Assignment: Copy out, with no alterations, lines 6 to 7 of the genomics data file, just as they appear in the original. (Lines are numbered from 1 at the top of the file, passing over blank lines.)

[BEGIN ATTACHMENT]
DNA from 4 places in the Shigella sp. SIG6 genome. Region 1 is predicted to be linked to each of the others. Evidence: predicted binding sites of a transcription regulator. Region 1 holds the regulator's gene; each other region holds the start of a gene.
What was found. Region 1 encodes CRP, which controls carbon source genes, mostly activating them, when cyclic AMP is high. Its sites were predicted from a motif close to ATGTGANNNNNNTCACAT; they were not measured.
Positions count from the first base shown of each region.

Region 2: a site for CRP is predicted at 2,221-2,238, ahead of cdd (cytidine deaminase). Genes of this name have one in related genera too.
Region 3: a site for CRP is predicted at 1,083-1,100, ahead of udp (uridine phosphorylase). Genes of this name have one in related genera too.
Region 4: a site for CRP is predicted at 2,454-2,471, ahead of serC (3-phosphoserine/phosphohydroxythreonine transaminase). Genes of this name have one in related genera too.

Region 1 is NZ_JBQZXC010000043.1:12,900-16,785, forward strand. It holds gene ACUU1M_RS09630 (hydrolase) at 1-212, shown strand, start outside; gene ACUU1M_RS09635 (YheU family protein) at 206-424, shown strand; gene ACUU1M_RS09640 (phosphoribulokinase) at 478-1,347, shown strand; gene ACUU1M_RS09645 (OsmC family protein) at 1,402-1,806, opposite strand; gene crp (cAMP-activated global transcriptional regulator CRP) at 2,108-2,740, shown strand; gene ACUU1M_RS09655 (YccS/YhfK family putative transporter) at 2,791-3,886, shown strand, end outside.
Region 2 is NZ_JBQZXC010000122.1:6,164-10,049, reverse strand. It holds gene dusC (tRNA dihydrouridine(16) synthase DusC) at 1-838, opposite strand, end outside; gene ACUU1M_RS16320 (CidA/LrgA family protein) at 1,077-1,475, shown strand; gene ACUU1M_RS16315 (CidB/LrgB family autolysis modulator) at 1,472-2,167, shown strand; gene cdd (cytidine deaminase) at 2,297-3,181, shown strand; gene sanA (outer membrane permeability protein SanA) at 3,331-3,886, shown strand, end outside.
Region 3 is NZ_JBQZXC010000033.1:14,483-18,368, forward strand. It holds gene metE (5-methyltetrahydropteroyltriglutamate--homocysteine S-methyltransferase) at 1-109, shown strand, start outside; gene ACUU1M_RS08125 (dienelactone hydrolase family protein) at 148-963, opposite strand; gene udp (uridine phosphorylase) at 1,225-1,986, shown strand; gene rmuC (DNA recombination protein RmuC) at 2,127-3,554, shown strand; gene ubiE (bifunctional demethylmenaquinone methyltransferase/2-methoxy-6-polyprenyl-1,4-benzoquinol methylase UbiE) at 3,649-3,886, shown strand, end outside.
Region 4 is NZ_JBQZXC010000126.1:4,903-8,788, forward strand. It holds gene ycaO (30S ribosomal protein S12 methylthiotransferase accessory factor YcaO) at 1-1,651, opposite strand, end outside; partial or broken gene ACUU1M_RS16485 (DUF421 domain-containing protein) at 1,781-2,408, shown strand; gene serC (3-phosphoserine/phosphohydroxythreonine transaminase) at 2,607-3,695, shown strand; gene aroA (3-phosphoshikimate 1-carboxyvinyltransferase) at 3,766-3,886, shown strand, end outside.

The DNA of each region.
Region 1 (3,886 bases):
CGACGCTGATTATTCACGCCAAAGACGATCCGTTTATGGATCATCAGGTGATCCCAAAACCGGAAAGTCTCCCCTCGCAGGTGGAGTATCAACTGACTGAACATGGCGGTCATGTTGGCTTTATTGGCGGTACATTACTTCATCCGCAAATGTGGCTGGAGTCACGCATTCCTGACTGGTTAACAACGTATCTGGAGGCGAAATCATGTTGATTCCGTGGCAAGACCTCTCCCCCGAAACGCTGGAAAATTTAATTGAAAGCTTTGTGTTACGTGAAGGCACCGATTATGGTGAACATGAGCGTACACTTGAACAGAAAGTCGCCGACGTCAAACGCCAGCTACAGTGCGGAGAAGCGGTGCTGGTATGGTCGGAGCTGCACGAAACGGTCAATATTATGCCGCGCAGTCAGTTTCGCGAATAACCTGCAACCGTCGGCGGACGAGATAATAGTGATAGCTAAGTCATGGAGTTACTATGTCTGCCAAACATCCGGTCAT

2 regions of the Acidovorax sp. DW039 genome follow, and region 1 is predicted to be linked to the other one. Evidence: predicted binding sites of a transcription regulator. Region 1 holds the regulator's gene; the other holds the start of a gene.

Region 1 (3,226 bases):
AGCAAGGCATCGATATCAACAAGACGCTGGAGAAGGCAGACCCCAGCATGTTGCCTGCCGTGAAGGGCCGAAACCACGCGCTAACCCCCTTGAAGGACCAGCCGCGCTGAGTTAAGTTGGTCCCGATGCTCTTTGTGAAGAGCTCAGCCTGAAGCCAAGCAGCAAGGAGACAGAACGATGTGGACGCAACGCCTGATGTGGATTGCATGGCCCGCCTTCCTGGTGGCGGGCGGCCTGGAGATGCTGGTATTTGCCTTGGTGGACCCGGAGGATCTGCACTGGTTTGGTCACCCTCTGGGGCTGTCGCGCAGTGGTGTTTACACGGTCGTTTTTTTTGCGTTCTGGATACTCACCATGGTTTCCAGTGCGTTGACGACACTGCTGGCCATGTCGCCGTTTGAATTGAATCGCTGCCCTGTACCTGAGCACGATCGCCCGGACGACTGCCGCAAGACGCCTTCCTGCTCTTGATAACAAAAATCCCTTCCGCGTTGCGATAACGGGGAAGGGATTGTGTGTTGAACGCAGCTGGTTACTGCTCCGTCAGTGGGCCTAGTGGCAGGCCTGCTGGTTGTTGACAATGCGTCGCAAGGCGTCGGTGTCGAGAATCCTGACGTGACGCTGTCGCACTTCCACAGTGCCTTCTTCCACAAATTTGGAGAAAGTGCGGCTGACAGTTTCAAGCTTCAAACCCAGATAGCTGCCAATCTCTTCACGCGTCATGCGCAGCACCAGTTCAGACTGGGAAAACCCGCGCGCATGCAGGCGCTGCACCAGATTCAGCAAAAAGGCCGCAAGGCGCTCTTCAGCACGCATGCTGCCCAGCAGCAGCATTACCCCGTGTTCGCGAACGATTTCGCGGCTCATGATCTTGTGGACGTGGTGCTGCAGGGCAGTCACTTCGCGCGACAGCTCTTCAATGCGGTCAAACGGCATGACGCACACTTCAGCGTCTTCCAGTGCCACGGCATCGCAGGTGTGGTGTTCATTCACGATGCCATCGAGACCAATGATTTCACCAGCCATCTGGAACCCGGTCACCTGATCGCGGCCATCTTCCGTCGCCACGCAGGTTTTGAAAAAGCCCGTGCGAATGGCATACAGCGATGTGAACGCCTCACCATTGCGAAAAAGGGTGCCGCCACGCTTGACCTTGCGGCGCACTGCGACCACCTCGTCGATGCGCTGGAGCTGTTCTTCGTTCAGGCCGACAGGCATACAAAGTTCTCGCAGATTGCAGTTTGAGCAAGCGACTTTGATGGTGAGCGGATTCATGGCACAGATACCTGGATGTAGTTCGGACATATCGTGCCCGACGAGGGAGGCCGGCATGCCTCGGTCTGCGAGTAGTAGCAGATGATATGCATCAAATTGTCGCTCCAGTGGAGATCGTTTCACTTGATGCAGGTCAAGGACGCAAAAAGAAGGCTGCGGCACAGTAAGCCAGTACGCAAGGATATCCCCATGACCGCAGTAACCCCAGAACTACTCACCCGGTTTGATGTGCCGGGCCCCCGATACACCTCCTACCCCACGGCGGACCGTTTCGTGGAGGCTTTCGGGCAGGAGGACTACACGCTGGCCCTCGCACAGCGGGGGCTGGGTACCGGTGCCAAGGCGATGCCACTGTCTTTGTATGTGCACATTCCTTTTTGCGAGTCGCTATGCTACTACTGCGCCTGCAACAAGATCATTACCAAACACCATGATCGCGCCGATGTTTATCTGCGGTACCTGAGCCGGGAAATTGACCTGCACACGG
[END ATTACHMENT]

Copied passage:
Region 4: a site for CRP is predicted at 2,454-2,471, ahead of serC (3-phosphoserine/phosphohydroxythreonine transaminase). Genes of this name have one in related genera too.

Region 1 is NZ_JBQZXC010000043.1:12,900-16,785, forward strand. It holds gene ACUU1M_RS09630 (hydrolase) at 1-212, shown strand, start outside; gene ACUU1M_RS09635 (YheU family protein) at 206-424, shown strand; gene ACUU1M_RS09640 (phosphoribulokinase) at 478-1,347, shown strand; gene ACUU1M_RS09645 (OsmC family protein) at 1,402-1,806, opposite strand; gene crp (cAMP-activated global transcriptional regulator CRP) at 2,108-2,740, shown strand; gene ACUU1M_RS09655 (YccS/YhfK family putative transporter) at 2,791-3,886, shown strand, end outside.